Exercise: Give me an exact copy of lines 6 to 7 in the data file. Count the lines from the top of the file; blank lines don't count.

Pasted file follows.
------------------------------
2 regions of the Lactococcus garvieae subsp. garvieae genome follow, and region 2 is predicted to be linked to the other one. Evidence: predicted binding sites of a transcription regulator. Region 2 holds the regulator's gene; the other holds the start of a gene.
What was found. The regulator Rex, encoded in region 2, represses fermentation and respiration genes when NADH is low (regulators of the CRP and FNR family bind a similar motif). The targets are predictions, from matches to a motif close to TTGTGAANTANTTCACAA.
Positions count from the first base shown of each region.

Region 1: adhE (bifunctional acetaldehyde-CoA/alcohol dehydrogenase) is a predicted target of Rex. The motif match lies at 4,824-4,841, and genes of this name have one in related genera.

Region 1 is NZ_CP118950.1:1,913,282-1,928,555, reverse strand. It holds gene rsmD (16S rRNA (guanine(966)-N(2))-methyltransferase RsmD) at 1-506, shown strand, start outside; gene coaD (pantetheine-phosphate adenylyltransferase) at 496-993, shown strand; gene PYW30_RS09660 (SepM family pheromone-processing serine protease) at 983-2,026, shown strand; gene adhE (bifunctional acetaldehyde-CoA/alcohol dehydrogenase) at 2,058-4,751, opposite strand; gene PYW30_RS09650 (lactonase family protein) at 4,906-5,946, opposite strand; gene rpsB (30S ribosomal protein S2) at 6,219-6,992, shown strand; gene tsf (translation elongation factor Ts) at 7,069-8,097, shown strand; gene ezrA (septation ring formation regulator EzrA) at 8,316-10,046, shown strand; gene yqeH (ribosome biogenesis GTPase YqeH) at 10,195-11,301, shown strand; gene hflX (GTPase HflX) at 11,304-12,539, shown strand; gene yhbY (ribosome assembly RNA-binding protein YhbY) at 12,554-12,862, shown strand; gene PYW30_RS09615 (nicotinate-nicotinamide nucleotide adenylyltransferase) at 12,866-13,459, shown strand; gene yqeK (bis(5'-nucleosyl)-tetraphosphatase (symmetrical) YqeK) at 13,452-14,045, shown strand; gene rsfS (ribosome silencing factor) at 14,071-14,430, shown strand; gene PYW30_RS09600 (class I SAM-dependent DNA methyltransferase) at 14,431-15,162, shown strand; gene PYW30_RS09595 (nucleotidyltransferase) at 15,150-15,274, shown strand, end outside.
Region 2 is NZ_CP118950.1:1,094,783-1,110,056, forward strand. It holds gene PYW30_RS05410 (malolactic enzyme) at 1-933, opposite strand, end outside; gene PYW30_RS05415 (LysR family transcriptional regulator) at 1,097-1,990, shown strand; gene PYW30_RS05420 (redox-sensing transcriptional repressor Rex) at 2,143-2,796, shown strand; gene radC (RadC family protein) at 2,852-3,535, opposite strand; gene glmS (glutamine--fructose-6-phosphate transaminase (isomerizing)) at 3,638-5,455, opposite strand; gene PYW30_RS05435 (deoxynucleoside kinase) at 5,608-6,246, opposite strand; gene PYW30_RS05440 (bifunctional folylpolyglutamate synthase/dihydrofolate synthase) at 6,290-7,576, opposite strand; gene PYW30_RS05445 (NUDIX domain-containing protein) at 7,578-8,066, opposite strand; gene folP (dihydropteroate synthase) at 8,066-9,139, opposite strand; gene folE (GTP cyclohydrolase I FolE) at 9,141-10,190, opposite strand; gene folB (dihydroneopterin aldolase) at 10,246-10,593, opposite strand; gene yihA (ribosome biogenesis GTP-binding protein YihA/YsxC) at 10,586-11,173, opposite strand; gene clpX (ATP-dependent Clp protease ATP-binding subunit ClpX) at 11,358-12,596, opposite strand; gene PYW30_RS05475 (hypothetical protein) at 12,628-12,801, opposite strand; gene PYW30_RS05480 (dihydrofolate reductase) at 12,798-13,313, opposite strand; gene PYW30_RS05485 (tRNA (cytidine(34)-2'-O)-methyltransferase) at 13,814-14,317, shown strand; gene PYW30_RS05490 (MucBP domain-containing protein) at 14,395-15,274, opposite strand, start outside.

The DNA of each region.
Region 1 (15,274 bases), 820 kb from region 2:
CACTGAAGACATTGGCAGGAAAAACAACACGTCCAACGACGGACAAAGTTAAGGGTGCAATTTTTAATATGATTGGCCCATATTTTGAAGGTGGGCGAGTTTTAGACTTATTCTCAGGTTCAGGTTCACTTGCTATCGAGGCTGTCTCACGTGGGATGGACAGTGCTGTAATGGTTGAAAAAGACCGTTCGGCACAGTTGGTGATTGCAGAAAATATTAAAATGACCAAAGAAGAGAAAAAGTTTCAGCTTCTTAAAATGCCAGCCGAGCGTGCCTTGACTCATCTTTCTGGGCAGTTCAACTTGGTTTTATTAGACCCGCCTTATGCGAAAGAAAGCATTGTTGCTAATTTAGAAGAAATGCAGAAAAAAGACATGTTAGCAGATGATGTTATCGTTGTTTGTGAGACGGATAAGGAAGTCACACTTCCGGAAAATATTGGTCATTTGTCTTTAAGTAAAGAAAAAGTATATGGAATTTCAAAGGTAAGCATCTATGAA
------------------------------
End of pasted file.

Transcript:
Region 2 is NZ_CP118950.1:1,094,783-1,110,056, forward strand. It holds gene PYW30_RS05410 (malolactic enzyme) at 1-933, opposite strand, end outside; gene PYW30_RS05415 (LysR family transcriptional regulator) at 1,097-1,990, shown strand; gene PYW30_RS05420 (redox-sensing transcriptional repressor Rex) at 2,143-2,796, shown strand; gene radC (RadC family protein) at 2,852-3,535, opposite strand; gene glmS (glutamine--fructose-6-phosphate transaminase (isomerizing)) at 3,638-5,455, opposite strand; gene PYW30_RS05435 (deoxynucleoside kinase) at 5,608-6,246, opposite strand; gene PYW30_RS05440 (bifunctional folylpolyglutamate synthase/dihydrofolate synthase) at 6,290-7,576, opposite strand; gene PYW30_RS05445 (NUDIX domain-containing protein) at 7,578-8,066, opposite strand; gene folP (dihydropteroate synthase) at 8,066-9,139, opposite strand; gene folE (GTP cyclohydrolase I FolE) at 9,141-10,190, opposite strand; gene folB (dihydroneopterin aldolase) at 10,246-10,593, opposite strand; gene yihA (ribosome biogenesis GTP-binding protein YihA/YsxC) at 10,586-11,173, opposite strand; gene clpX (ATP-dependent Clp protease ATP-binding subunit ClpX) at 11,358-12,596, opposite strand; gene PYW30_RS05475 (hypothetical protein) at 12,628-12,801, opposite strand; gene PYW30_RS05480 (dihydrofolate reductase) at 12,798-13,313, opposite strand; gene PYW30_RS05485 (tRNA (cytidine(34)-2'-O)-methyltransferase) at 13,814-14,317, shown strand; gene PYW30_RS05490 (MucBP domain-containing protein) at 14,395-15,274, opposite strand, start outside.

The DNA of each region.